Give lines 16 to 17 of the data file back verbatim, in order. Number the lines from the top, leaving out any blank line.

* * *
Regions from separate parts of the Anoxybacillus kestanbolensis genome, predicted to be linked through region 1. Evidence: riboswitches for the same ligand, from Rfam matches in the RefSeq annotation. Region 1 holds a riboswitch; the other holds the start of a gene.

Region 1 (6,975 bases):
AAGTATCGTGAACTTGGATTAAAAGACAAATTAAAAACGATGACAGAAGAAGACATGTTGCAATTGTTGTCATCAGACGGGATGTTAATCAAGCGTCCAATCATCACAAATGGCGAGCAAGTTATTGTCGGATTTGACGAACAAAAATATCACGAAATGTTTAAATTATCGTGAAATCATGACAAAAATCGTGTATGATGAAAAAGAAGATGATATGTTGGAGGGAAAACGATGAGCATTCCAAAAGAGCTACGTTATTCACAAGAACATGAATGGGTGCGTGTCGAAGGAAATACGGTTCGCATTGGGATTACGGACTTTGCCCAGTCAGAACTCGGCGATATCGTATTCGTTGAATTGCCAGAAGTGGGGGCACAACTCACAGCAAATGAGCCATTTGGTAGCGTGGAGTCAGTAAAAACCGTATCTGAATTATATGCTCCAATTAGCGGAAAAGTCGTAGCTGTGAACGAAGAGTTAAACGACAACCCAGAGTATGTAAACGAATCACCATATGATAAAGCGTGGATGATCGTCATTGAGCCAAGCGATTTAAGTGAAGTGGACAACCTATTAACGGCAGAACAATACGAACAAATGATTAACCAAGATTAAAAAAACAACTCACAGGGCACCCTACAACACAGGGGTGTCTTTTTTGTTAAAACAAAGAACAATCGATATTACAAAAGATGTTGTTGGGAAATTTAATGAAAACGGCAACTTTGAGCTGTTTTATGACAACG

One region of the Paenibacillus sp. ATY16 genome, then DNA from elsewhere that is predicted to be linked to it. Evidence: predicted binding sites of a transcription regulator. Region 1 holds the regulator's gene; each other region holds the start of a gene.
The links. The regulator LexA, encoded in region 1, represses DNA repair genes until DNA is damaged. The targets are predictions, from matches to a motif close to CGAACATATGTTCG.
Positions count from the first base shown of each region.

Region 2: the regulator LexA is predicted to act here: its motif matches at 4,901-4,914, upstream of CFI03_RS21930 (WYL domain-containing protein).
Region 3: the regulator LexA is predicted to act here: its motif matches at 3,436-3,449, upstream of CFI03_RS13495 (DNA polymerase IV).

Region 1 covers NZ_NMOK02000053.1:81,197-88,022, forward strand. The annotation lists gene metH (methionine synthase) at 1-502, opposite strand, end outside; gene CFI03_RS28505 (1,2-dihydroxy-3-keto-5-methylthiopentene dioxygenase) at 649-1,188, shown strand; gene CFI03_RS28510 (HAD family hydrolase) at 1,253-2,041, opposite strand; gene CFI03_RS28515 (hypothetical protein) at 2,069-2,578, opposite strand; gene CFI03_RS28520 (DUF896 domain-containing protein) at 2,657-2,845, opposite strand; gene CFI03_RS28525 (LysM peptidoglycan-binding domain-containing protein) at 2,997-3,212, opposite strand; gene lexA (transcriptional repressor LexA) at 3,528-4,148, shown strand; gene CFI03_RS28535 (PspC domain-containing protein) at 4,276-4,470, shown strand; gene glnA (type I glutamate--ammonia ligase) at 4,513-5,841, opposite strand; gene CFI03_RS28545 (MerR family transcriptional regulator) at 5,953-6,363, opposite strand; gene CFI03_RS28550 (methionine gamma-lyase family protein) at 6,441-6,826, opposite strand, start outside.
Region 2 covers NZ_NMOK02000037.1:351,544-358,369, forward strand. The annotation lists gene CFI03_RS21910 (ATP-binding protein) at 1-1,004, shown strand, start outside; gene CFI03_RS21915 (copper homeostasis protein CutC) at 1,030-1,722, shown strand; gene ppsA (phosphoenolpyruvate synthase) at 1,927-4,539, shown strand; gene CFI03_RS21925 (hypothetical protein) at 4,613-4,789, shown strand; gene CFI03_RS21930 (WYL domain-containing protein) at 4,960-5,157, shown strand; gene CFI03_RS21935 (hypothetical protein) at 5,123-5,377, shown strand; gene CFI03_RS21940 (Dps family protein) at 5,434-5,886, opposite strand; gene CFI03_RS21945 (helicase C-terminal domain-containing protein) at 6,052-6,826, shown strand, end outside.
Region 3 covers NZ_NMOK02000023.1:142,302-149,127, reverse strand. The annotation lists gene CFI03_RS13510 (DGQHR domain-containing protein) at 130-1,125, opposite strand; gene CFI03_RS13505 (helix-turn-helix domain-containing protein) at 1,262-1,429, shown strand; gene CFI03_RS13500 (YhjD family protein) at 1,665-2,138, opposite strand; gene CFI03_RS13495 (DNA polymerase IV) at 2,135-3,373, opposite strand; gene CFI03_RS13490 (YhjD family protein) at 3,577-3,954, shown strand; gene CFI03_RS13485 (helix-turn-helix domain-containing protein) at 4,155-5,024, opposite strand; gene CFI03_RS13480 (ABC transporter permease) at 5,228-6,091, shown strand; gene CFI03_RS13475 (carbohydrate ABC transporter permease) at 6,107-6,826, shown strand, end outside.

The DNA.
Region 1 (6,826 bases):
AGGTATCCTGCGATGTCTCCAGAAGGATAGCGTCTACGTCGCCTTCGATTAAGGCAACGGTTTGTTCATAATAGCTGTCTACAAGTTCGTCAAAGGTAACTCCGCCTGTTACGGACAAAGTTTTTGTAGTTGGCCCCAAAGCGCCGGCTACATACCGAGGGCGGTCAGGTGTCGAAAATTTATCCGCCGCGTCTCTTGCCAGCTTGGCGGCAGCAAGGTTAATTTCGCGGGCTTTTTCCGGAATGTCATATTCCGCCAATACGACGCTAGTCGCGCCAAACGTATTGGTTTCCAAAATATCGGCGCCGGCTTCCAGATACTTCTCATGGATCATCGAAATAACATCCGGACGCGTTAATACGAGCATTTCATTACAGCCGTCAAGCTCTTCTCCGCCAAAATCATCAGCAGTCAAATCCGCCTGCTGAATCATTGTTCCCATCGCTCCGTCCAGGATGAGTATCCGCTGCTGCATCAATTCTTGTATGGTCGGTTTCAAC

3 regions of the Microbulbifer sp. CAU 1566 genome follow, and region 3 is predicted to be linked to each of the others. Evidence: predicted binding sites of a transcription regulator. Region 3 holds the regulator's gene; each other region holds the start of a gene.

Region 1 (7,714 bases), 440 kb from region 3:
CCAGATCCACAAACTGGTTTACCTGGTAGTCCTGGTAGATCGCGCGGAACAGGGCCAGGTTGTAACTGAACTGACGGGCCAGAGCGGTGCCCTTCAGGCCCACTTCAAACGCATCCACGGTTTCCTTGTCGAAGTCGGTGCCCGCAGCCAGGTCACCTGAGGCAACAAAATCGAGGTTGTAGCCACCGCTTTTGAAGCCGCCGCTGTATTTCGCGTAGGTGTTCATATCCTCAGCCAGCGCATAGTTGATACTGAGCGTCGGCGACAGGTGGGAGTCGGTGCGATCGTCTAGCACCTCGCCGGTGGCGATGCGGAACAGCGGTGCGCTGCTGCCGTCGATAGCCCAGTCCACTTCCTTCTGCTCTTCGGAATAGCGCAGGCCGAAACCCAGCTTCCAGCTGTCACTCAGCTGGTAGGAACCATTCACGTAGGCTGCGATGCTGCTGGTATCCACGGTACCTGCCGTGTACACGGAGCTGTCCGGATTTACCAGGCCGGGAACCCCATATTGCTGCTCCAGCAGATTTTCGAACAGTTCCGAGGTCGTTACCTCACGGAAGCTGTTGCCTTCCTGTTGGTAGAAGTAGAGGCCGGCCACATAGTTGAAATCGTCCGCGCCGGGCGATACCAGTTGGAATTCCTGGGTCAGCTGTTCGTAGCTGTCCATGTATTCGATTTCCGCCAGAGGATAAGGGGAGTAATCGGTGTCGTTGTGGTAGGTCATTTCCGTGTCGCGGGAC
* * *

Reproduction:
Region 1 (7,714 bases), 440 kb from region 3:
CCAGATCCACAAACTGGTTTACCTGGTAGTCCTGGTAGATCGCGCGGAACAGGGCCAGGTTGTAACTGAACTGACGGGCCAGAGCGGTGCCCTTCAGGCCCACTTCAAACGCATCCACGGTTTCCTTGTCGAAGTCGGTGCCCGCAGCCAGGTCACCTGAGGCAACAAAATCGAGGTTGTAGCCACCGCTTTTGAAGCCGCCGCTGTATTTCGCGTAGGTGTTCATATCCTCAGCCAGCGCATAGTTGATACTGAGCGTCGGCGACAGGTGGGAGTCGGTGCGATCGTCTAGCACCTCGCCGGTGGCGATGCGGAACAGCGGTGCGCTGCTGCCGTCGATAGCCCAGTCCACTTCCTTCTGCTCTTCGGAATAGCGCAGGCCGAAACCCAGCTTCCAGCTGTCACTCAGCTGGTAGGAACCATTCACGTAGGCTGCGATGCTGCTGGTATCCACGGTACCTGCCGTGTACACGGAGCTGTCCGGATTTACCAGGCCGGGAACCCCATATTGCTGCTCCAGCAGATTTTCGAACAGTTCCGAGGTCGTTACCTCACGGAAGCTGTTGCCTTCCTGTTGGTAGAAGTAGAGGCCGGCCACATAGTTGAAATCGTCCGCGCCGGGCGATACCAGTTGGAATTCCTGGGTCAGCTGTTCGTAGCTGTCCATGTATTCGATTTCCGCCAGAGGATAAGGGGAGTAATCGGTGTCGTTGTGGTAGGTCATTTCCGTGTCGCGGGAC